Israel's army has announced it will stop using munitions containing white phosphorus, for which it was internationally condemned during a military operation against Gaza in 2008-2009.
Shells containing the chemical “will no longer be used,” the Army said in a statement released late Thursday.
“In around a year, the Israeli artillery will have developed a new munition which can create smoke screens and that uses only gas. This will replace the current munitions which contain small amounts of phosphorus,” it said.
On January 15, 2009 the military fired white phosphorous shells in the vicinity of a compound of the UN's agency for Palestinian refugees (UNRWA) in Gaza City to obscure Israeli troop positions from Hamas fighters in the area, local media said.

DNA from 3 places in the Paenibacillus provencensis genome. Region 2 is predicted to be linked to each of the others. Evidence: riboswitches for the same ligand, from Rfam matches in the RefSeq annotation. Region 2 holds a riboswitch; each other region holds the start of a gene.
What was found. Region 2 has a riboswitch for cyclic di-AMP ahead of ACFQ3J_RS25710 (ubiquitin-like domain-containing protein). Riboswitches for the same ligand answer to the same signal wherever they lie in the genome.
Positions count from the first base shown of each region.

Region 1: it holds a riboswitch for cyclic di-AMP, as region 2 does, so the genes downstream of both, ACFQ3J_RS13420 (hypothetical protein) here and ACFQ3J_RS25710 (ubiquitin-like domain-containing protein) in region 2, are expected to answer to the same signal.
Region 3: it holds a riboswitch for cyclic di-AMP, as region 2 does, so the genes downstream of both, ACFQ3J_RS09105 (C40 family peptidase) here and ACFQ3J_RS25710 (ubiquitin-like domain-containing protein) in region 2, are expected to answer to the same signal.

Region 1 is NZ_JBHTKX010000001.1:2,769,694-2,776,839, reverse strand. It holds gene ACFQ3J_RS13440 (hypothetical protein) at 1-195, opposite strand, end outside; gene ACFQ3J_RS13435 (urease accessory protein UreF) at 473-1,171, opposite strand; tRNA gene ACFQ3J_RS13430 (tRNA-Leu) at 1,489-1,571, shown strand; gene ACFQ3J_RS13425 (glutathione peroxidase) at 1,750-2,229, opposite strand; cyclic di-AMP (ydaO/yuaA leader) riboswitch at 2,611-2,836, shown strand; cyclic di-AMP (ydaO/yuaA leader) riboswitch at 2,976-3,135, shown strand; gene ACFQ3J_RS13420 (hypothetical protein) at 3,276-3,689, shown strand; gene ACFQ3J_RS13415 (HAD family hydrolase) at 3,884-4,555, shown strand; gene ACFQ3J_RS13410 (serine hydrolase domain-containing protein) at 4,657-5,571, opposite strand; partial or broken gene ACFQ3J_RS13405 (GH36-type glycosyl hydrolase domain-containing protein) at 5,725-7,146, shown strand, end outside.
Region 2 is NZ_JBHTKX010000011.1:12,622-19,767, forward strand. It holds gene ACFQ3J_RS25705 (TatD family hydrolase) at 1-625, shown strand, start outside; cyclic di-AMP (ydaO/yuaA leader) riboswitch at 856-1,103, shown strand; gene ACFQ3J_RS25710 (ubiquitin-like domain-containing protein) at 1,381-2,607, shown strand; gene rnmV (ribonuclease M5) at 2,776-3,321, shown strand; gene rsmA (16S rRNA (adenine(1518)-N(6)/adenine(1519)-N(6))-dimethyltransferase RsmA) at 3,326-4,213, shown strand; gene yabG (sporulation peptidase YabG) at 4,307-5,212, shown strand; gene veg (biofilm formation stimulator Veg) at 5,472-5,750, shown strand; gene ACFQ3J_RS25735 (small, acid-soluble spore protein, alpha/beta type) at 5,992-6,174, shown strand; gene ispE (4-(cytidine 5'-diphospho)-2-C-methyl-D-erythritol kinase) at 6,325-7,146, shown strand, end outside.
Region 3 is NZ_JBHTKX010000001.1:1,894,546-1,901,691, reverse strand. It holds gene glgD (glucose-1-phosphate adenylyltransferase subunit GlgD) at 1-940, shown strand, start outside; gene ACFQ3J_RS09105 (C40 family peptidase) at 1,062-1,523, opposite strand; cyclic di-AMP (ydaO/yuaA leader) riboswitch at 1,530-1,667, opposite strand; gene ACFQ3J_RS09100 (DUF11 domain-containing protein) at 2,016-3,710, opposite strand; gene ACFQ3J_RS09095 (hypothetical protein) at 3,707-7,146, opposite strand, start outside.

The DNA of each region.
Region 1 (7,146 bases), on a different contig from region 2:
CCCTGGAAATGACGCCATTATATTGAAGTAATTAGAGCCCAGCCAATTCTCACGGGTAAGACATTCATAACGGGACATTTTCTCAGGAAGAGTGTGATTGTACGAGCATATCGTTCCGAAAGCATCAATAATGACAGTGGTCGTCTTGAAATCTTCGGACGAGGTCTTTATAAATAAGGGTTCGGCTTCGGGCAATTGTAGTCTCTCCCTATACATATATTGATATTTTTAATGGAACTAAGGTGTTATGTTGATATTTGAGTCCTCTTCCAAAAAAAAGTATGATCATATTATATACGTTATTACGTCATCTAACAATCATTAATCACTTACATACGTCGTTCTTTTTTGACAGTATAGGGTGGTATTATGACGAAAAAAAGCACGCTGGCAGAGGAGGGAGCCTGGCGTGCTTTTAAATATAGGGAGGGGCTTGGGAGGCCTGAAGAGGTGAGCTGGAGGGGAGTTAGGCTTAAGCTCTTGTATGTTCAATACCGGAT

International law prohibits the use of white phosphorous shells in heavily populated civilian areas, but allows them in open spaces to be used as cover for troops.
Israel launched a 22-day offensive on the Gaza Strip on December 27, 2008 in response to rocket fire from the Islamist Hamas-run territory.
The war killed 1,400 Palestinians and 13 Israelis, and it sparked widespread international criticism of the Jewish state for using disproportionate force.